Readers who picked up DC Comics' "Power Girl" #13 this week no doubt found that the first issue of writer Judd Winick and artist Sami Basri's ended on a point of major upheaval for Karen Starr's life. Still, Winick wanted to assure fans that his tenure on the book would not be all gloom and doom, even though some observers have seemed prepared for that, even before the writer's first issue was released. "My favorite quote from the boards, which a buddy of mine sent along to me, said 'Judd Winick has ruined Power Girl.' This was a full six weeks before the book was even going to come out! That was a new one for me. All I ask is, please read it before you claim I've ruined it," laughed the writer, taking his occasionally chilly relationship with the internet with good humor.
In fact, keeping the tongue-in-cheek tone of the previous creative team of Jimmy Palmiotti, Justin Gray and Amanda Conner is at the top of Winick's list of goals for "Power Girl" moving forward, along with continuing to establish the character as a force of her own rather than rely on the character's past connections with Superman or the Justice Society. "It's about trying to tell a solo book with Power Girl – adventures and stories that make her unique. And I think that Jimmy, Justin and Amanda before me laid the ground work and told terrific stories and really got her up and running. I think anyone who's reading it will be satisfied to see that she is a character that can be self-sustained.
"It's a book that's got action, is kind of funny – it's one of my funnier superhero books. I always try to inject a lot of humor into [my storytelling], but I don't think anyone will get on my case for too many jokes in 'Power Girl.' At the same time, it's not goofy. It's who she is. We're a few issues into it already, and I think it's working. I think it's a really fun book, and I think that people who haven't read 'Power Girl' already will be very surprised. It's a beautiful book to look at, for starters, and secondly, I think it'll be a lot of fun."
Labeling a comic as "fun" has sometimes been cited as a death knell for sales, but Winick explained that humor was only part of the equation in making the series work, something he's been experiencing as well in his collaboration on "Justice League: Generation Lost" with Keith Giffen, which of course follows up on the classic, humor-tinged Justice League International run. "Working with Keith on the JLI is funny, because he likes to swear a lot in our book, but so do I. I guess the difference would be that I leave the swear words out more as he leaves them in. I go, 'You know we can't say this,' and he'll say, 'It's just a placeholder.' 'Right. Moving on.' But I started in comics as, and I still call myself, a cartoonist. I don't write and draw for a paycheck anymore, but I started from a place of comedy, and I still feel that my best work is probably 'The Adventures of Barry Ween.' So doing a humorous superhero book to me isn't a big stretch.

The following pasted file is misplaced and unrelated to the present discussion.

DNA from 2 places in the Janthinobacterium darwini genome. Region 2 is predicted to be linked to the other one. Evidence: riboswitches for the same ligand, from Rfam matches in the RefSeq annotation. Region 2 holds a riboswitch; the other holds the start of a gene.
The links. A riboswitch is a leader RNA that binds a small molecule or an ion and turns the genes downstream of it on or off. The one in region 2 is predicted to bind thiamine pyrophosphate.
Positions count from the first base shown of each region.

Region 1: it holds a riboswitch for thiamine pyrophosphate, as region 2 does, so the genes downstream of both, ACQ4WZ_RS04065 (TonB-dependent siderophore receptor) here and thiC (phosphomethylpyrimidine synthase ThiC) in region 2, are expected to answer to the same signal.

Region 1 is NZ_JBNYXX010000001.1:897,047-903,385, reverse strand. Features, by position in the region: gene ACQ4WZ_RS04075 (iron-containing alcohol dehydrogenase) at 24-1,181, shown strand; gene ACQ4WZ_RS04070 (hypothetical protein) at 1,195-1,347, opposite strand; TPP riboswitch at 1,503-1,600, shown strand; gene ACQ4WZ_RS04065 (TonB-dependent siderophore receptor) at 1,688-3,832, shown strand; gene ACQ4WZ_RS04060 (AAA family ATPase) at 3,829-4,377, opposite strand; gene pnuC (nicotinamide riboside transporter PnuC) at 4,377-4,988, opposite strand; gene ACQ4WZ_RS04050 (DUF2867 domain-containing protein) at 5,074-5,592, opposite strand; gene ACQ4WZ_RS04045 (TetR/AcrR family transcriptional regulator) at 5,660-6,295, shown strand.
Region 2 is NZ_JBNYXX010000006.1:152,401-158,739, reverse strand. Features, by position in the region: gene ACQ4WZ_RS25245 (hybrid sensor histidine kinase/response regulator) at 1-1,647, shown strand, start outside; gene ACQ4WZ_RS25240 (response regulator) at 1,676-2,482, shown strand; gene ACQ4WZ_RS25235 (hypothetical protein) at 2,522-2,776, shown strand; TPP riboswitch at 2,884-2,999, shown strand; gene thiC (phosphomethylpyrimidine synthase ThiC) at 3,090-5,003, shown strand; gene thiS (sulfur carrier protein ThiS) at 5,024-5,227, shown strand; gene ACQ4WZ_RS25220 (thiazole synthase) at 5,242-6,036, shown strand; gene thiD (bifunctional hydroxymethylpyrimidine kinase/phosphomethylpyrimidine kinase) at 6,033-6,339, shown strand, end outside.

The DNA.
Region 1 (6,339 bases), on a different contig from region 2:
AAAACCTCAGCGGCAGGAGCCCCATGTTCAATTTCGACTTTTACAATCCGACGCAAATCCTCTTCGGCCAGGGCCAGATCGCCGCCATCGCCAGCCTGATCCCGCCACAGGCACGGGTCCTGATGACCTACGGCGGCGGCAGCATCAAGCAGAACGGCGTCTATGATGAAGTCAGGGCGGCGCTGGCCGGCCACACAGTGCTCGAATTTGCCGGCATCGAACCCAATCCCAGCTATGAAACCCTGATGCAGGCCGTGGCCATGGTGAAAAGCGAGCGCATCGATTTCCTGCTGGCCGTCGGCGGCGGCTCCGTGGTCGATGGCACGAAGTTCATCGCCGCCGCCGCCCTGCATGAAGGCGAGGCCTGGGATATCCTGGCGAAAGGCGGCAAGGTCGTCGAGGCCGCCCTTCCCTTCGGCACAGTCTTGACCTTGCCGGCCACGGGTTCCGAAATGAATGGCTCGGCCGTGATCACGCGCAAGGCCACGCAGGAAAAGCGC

"I think for superhero books, the best stuff is that which properly mixes humor with drama. And 'Power Girl' is funny, but it's not so much that she'll be fighting goofy villains. It's more about who she is, how she handles herself and how she exhibits this quality that I like best where she's entirely aware of the fact that she's a superhero. She's kind of meta in that way. She flies around in a cape and wears this ridiculous costume. She's completely aware of who she is and what she looks like. She's six foot five and has gigantic boobs and she knows this. It's not a big surprise to her. She's a funny person, and if you were to sit and have dinner with her, she would crack you up. That's what I'm concentrating on."
That clash of humor, pathos and action will be evident in the book's first major arc, which in the months ahead will introduce a new Power Girl-specific villain called Crash. "What we're doing with Crash, without getting into it too much, is that I'm trying to take a stereotypical villain and turn him on his ear a little bit," Winick said of finding a villain who fits his heroine's world. "He's a character that is physically imposing and can go toe-to-toe with Power Girl, which is hard because she's really, really powerful. But also, he has some humor to him as well. And that's the fun part: finding villains with a humorous edge. It's like making Black Mask funny [in my first 'Batman' run]. I can sit down and write Black Mask all day, because he just cracks me up. He's dark and terrible but also kind of funny, and for me, Dr. Sivana was the same way. What I liked about Sivana was that he's completely aware – unlike Ra's Al Ghul who thinks he's doing the right think, Sivana is totally evil, and he's okay with that. I like that about him. He likes being bad, and he's perverse in that way. To me, good villains should always be A) scary, B) dangerous, and for me, if they're a little funny, I think that's the best part."
Overall, the writer promises fans that for "Power Girl," the future looked fresh. "It's about trying to define who she is in a solo adventure. Let's move past a lot of her past. Her origins are kind of a disaster when you get into it. If you look at her Wikipedia page, it's like 45 pages long. There's a lot going on there. So I think we're very much interested in moving forward to who she is now rather than what she was."
"Power Girl" #13, Winick and Basri's first issue on the ongoing series, is on sale now from DC Comics.